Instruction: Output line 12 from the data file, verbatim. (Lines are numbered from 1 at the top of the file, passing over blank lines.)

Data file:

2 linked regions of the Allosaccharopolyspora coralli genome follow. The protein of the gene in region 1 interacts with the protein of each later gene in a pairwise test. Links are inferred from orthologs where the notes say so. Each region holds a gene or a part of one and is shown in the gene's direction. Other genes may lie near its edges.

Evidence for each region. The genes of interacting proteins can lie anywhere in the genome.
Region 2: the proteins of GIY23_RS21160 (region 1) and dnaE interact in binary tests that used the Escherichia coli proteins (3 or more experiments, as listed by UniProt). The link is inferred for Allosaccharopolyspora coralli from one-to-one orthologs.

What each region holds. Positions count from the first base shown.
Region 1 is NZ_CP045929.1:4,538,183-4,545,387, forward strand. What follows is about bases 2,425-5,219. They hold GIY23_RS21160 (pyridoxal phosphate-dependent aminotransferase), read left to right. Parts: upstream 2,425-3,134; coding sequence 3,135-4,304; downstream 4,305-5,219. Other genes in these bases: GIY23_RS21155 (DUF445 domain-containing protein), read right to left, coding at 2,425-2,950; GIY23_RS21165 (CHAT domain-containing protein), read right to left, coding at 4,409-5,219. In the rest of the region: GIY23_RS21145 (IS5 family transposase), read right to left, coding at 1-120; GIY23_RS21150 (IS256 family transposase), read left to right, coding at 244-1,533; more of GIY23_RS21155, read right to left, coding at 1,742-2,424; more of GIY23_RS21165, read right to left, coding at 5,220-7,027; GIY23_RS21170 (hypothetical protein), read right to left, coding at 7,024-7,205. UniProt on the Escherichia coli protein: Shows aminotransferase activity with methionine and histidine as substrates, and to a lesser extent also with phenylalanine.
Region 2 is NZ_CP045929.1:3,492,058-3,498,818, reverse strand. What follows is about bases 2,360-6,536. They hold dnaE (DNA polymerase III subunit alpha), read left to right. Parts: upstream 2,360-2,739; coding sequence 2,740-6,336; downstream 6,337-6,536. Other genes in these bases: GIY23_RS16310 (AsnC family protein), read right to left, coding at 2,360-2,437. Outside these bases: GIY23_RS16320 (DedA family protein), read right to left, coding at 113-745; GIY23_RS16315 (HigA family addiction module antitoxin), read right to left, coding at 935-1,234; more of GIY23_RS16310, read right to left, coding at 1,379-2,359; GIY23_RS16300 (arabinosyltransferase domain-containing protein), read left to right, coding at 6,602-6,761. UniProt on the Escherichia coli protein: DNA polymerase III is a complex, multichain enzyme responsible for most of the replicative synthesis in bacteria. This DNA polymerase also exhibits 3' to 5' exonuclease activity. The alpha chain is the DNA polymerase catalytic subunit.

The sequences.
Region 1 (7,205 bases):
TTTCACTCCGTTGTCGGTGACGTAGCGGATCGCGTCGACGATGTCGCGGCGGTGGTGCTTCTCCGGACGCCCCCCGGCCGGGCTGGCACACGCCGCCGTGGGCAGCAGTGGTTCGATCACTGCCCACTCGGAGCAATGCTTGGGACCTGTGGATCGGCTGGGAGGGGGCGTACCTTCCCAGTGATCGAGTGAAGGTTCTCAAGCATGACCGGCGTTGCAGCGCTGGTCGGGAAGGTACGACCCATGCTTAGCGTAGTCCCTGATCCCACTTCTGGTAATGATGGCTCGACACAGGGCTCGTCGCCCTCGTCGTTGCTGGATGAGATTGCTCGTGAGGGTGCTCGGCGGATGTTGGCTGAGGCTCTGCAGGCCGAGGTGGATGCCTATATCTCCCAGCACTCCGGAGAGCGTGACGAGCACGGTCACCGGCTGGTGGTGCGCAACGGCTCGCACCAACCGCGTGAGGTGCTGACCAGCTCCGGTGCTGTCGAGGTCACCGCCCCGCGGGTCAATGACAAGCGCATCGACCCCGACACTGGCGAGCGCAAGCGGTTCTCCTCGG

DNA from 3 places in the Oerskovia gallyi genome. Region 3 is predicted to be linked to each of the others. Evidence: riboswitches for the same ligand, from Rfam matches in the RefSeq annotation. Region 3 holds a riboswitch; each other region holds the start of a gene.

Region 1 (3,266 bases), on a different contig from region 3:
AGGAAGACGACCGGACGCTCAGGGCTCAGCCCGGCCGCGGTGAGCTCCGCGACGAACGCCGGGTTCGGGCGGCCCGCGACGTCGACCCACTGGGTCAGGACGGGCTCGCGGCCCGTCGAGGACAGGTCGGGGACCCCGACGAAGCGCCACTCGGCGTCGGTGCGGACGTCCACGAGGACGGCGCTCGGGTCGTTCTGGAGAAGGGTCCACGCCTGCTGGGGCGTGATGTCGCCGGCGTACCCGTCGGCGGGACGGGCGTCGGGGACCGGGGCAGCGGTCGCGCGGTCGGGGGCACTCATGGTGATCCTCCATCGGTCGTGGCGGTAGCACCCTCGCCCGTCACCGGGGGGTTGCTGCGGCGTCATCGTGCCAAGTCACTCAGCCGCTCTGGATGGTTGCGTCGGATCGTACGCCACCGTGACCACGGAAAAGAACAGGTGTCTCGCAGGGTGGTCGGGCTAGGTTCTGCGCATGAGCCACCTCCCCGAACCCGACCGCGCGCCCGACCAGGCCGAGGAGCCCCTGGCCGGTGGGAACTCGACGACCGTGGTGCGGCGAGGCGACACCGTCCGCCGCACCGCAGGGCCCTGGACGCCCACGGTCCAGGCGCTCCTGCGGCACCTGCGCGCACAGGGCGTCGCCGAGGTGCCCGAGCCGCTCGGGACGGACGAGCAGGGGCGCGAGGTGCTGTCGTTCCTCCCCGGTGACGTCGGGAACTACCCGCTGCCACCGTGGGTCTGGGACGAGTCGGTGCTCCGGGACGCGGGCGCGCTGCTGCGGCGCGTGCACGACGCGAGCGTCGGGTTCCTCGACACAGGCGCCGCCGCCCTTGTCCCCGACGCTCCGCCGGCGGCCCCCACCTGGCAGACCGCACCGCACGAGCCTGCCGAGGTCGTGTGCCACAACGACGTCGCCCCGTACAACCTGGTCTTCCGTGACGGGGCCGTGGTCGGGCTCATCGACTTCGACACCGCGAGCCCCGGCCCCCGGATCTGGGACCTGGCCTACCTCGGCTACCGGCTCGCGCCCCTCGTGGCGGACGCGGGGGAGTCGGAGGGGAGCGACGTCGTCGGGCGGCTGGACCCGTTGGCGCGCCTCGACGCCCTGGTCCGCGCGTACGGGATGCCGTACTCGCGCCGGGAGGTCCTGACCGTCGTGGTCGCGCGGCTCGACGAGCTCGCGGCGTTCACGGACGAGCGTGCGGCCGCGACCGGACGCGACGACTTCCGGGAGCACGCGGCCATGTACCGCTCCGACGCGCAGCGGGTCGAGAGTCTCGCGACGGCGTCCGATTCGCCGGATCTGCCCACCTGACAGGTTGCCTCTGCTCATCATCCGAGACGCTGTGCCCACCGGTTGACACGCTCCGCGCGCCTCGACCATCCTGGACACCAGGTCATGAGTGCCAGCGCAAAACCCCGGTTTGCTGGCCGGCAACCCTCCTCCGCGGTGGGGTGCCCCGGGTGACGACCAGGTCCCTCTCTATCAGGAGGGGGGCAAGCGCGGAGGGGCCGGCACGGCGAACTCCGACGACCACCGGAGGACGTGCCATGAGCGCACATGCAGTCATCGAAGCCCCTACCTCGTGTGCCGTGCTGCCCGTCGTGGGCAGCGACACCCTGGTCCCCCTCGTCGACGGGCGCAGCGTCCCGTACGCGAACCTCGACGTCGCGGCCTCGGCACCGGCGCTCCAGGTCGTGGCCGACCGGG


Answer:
AGGAAGACGACCGGACGCTCAGGGCTCAGCCCGGCCGCGGTGAGCTCCGCGACGAACGCCGGGTTCGGGCGGCCCGCGACGTCGACCCACTGGGTCAGGACGGGCTCGCGGCCCGTCGAGGACAGGTCGGGGACCCCGACGAAGCGCCACTCGGCGTCGGTGCGGACGTCCACGAGGACGGCGCTCGGGTCGTTCTGGAGAAGGGTCCACGCCTGCTGGGGCGTGATGTCGCCGGCGTACCCGTCGGCGGGACGGGCGTCGGGGACCGGGGCAGCGGTCGCGCGGTCGGGGGCACTCATGGTGATCCTCCATCGGTCGTGGCGGTAGCACCCTCGCCCGTCACCGGGGGGTTGCTGCGGCGTCATCGTGCCAAGTCACTCAGCCGCTCTGGATGGTTGCGTCGGATCGTACGCCACCGTGACCACGGAAAAGAACAGGTGTCTCGCAGGGTGGTCGGGCTAGGTTCTGCGCATGAGCCACCTCCCCGAACCCGACCGCGCGCCCGACCAGGCCGAGGAGCCCCTGGCCGGTGGGAACTCGACGACCGTGGTGCGGCGAGGCGACACCGTCCGCCGCACCGCAGGGCCCTGGACGCCCACGGTCCAGGCGCTCCTGCGGCACCTGCGCGCACAGGGCGTCGCCGAGGTGCCCGAGCCGCTCGGGACGGACGAGCAGGGGCGCGAGGTGCTGTCGTTCCTCCCCGGTGACGTCGGGAACTACCCGCTGCCACCGTGGGTCTGGGACGAGTCGGTGCTCCGGGACGCGGGCGCGCTGCTGCGGCGCGTGCACGACGCGAGCGTCGGGTTCCTCGACACAGGCGCCGCCGCCCTTGTCCCCGACGCTCCGCCGGCGGCCCCCACCTGGCAGACCGCACCGCACGAGCCTGCCGAGGTCGTGTGCCACAACGACGTCGCCCCGTACAACCTGGTCTTCCGTGACGGGGCCGTGGTCGGGCTCATCGACTTCGACACCGCGAGCCCCGGCCCCCGGATCTGGGACCTGGCCTACCTCGGCTACCGGCTCGCGCCCCTCGTGGCGGACGCGGGGGAGTCGGAGGGGAGCGACGTCGTCGGGCGGCTGGACCCGTTGGCGCGCCTCGACGCCCTGGTCCGCGCGTACGGGATGCCGTACTCGCGCCGGGAGGTCCTGACCGTCGTGGTCGCGCGGCTCGACGAGCTCGCGGCGTTCACGGACGAGCGTGCGGCCGCGACCGGACGCGACGACTTCCGGGAGCACGCGGCCATGTACCGCTCCGACGCGCAGCGGGTCGAGAGTCTCGCGACGGCGTCCGATTCGCCGGATCTGCCCACCTGACAGGTTGCCTCTGCTCATCATCCGAGACGCTGTGCCCACCGGTTGACACGCTCCGCGCGCCTCGACCATCCTGGACACCAGGTCATGAGTGCCAGCGCAAAACCCCGGTTTGCTGGCCGGCAACCCTCCTCCGCGGTGGGGTGCCCCGGGTGACGACCAGGTCCCTCTCTATCAGGAGGGGGGCAAGCGCGGAGGGGCCGGCACGGCGAACTCCGACGACCACCGGAGGACGTGCCATGAGCGCACATGCAGTCATCGAAGCCCCTACCTCGTGTGCCGTGCTGCCCGTCGTGGGCAGCGACACCCTGGTCCCCCTCGTCGACGGGCGCAGCGTCCCGTACGCGAACCTCGACGTCGCGGCCTCGGCACCGGCGCTCCAGGTCGTGGCCGACCGGG